Risk reduction for Alzheimer’s disease is now more critical than ever due to the continued lack of a cure or effective disease-slowing treatment,”Dr. Joshua S. Talboom, a Postdoctoral Fellow in TGen’s Neurogenomics Division, and a member of Dr. Huentelman’s lab Reviewed by James Ives, M.Psych. (Editor)Jun 21 2019Results from a study of nearly 60,000 individuals suggest those at higher risk of developing Alzheimer’s disease due to family history may demonstrate changes in memory performance as early as their 20s.Researchers from the Translational Genomics Research Institute (TGen), an affiliate of City of Hope, and the University of Arizona gathered the data through an online word-pair memory test called MindCrowd, one of the world’s largest scientific assessments of how healthy brains function.Published today in the scientific journal eLife, study data suggests that those with a family history of Alzheimer’s disease, and who are younger than 65, on average do not perform as well as their peers who do not have a family history of Alzheimer’s, the most common form of dementia.The study results suggest that the family history effect is particularly pronounced among men, as well as those with lower educational attainment, diabetes, and carriers of a common genetic change in APOE, a gene long associated with Alzheimer’s disease risk.While family history has previously been associated with the risk of Alzheimer’s, this is the first study of its kind, and in these numbers, that indicates this risk can be detected up to four decades before the typical age of onset. The study looked at 59,571 MindCrowd participants aged 18-85, and the effect of family history was shown across every age group, up until age 65.”In this study we show that family history is associated with reduced paired-associate learning performance as many as four decades before the typical onset of Alzheimer’s disease,” said Dr. Matt Huentelman, TGen Professor of Neurogenomics, and the study’s senior authorBecause there is no cure or proven way of slowing progressive memory-loss among those with Alzheimer’s, early indicators of the disease can help those at risk to focus on ways to help stave off dementia. Related StoriesGenetic contribution to distractibility helps explain procrastinationResearchers identify gene mutations linked to leukemia in children with Down’s syndromeStudy reveals link between inflammatory diet and colorectal cancer risk”This study supports recommendations underscoring the importance of living a healthy lifestyle and properly treating disease states such as diabetes,” said Dr. Talboom, the study’s lead author. “Our findings specifically highlight the positive effects of such interventions for those with a family history risk of Alzheimer’s, opening the door to the development of more targeted risk-reduction approaches to combat the disease.”In addition, this study underscores the utility of web-based participant recruitment to research studies like MindCrowd, facilitating large sample sizes in a cost- and time-effective fashion, said Dr. Lee Ryan, a University of Arizona Alzheimer’s researcher, who along with the UA’s Dr. Betty Glisky, helped Dr. Huentelman develop MindCrowd. Drs. Ryan and Glisky were contributing authors to the study.”It should be acknowledged that that web-based studies are not without concerns. However, we propose that the advantage of considerably larger sample sizes and enriched participant diversity in online research mostly diminishes the potential disadvantages,” Dr. Ryan said.The MindCrowd study began in 2013. By August 2018, it had nearly 60,000 qualified participants, whose performance is reflected in the study. Today, more than 115,000 people, aged 18-95 — from all 50 states and 150 nations around the world — have completed the MindCrowd assessment.MindCrowd cannot tell you if you have Alzheimer’s. What it does give researchers is a set of data baselines about how people not suffering from the disease perform at different ages; among men and women, among those with quick and slow physical responses, among those who smoke and those who don’t, and among many other demographic, lifestyle and health factors.Establishing these baselines will help researchers to more properly evaluate Alzheimer’s patients and usher in a new era of what the MindCrowd developers describe as Precision Aging.Alzheimer’s is a progressive neurological disorder that typically presents clinically as deficits in memory and thinking. It is estimated that more than 5 million Americans are living with Alzheimer’s, and that by 2050 that number will nearly triple to almost 14 million. Source:The Translational Genomics Research InstituteJournal reference:Talboom, J. et al. (2019) Family history of Alzheimer’s disease alters cognition and is modified by medical and genetic factors. eLife. doi.org/10.7554/eLife.46179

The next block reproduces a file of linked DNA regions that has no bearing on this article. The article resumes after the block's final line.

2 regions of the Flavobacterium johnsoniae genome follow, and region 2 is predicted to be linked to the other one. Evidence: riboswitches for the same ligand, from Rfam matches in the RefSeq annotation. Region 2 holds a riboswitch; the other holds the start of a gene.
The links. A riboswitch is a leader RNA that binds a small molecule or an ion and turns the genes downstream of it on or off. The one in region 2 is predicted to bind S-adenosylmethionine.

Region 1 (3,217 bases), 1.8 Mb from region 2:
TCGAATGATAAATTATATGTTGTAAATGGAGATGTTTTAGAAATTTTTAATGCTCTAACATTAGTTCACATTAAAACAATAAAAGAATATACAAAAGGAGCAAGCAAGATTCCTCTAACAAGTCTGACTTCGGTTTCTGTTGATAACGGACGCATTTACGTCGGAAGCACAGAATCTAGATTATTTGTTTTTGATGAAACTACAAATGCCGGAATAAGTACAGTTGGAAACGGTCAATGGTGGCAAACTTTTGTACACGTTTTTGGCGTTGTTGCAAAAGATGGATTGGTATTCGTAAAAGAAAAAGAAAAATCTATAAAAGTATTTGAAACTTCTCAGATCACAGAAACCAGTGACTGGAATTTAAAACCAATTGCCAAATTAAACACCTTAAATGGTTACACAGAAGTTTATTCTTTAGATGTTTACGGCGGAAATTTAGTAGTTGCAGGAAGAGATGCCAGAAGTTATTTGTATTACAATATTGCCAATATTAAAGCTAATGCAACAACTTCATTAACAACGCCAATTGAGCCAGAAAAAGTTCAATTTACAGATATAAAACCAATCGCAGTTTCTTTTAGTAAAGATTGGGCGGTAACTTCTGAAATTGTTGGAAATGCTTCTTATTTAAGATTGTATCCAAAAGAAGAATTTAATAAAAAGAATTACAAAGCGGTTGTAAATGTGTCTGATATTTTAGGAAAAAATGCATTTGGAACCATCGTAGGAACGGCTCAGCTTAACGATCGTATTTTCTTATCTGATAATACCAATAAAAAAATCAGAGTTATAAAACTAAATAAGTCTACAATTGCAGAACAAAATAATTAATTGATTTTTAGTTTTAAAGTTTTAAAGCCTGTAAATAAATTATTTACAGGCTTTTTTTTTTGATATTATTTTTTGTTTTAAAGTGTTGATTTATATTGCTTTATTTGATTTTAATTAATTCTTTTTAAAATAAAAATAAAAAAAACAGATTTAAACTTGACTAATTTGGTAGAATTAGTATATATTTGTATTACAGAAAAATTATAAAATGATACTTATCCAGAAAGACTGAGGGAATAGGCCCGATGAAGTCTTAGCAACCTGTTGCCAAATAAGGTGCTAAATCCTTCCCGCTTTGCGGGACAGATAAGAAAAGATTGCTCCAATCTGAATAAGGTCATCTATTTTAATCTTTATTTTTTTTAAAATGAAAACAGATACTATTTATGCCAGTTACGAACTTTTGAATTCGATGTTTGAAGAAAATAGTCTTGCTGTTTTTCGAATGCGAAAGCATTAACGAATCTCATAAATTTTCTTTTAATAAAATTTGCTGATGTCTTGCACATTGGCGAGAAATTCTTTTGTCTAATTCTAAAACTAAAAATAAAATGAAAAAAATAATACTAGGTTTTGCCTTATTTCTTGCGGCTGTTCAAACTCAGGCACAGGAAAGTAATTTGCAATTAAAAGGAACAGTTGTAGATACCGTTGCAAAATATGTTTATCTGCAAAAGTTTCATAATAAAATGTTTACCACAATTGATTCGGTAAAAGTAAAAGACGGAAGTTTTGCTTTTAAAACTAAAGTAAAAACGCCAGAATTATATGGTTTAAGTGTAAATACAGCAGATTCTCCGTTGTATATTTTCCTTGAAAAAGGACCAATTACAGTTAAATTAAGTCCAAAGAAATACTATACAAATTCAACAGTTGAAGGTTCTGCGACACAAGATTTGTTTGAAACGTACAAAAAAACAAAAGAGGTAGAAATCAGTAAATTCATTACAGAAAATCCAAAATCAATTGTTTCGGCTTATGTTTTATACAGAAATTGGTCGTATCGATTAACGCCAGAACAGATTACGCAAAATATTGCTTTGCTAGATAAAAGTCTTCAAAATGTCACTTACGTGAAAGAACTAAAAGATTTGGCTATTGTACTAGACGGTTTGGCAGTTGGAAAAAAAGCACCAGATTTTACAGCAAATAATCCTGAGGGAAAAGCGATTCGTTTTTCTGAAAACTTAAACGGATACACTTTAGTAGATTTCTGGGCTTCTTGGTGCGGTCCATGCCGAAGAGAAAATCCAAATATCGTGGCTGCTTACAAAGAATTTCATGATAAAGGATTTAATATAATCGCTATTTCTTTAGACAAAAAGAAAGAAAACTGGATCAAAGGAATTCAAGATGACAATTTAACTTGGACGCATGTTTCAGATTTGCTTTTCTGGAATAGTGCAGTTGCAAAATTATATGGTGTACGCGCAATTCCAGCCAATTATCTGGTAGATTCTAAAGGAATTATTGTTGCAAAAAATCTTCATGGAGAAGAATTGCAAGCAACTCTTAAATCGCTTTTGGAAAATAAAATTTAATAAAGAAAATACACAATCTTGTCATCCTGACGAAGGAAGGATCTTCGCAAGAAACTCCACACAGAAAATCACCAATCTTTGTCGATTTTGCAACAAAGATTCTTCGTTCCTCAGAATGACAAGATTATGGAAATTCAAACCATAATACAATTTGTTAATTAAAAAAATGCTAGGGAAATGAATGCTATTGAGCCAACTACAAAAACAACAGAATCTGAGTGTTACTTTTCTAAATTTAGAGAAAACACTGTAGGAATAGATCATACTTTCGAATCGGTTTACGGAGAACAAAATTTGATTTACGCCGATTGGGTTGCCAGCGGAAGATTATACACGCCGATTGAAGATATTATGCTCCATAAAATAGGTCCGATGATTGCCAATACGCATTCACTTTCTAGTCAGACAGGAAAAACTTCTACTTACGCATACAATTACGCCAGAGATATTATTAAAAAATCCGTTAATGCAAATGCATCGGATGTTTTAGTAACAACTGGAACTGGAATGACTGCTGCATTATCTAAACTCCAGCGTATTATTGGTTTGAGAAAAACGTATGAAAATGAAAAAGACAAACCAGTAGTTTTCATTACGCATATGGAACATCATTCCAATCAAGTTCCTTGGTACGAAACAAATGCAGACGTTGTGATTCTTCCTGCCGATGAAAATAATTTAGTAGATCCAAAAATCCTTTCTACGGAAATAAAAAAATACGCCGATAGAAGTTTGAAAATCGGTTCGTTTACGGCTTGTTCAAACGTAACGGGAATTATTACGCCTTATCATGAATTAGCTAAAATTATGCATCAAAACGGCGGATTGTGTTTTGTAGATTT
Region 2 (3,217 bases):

NEW DELHI (Reuters) – U.S. President Donald Trump faced criticism for saying Pakistan’s arrest of the alleged mastermind of the 2008 attacks on Mumbai had come after a 10-year search, as the suspected militant had been living in plain view. U.S. President Donald Trump speaks during a campaign rally in Greenville, North Carolina July 17, 2019. REUTERS/Kevin LamarquePakistani authorities on Wednesday arrested Hafiz Saeed, the founder of the Lashkar-e-Taiba militant group that is accused by India and the United States of carrying out the Mumbai attacks, on terrorism financing charges. More than 160 people were killed in the four-day militant attacks. Saeed is designated a terrorist by the United States and the United Nations. Trump, who is due to host Pakistan Prime Minister Imran Khan for talks at the White House next week, welcomed Saeed’s arrest and said it was the result of pressure from his administration on Pakistan to get tougher on militants. “After a ten year search, the so-called “mastermind” of the Mumbai Terror attacks has been arrested in Pakistan. Great pressure has been exerted over the last two years to find him!,” Trump tweeted. But Saeed has been in and out of Pakistan prisons for the last decade and even addressed public rallies. The U.S. House Foreign Affairs Committee countered Trump’s comments with a tweet of its listing the eight times Saeed had been arrested and freed by Pakistan authorities since 2001. “FYI Pakistan wasn’t searching for him for 10 years. He’s been living freely..” it said and suggested Trump hold the applause till Saeed is convicted by Pakistani authorities. Former Pakistan ambassador to the United States Husain Haqqani said Trump had been ill-advised about Saeed’s case. “Finding him was never an issue. He operated freely and was highly visible. He has been arrested and released many times over. @POTUS shd immediately fire whoever gave him the wrong information,” he said in a tweet, referring to Trump. Pakistan said Saeed was arrested while he was going to a court to seek pre-arrest bail. Saeed has denied any involvement and Pakistani authorities say they have not found any evidence against him either. India says Pakistan’s failure to act against the suspected militant is one of the reasons it won’t resume peace talks with the arch rival. Christian Fair, a South Asia specialist at Georgetown University, said Trump was also wrong to describe Saeed as the “so-called mastermind” of the Mumbai attacks. “@POTUS shows AGAIN that he’s a complete dumbass,” said Fair. Reporting by Sanjeev Miglani; Editing by Michael PerryOur Standards:The Thomson Reuters Trust Principles.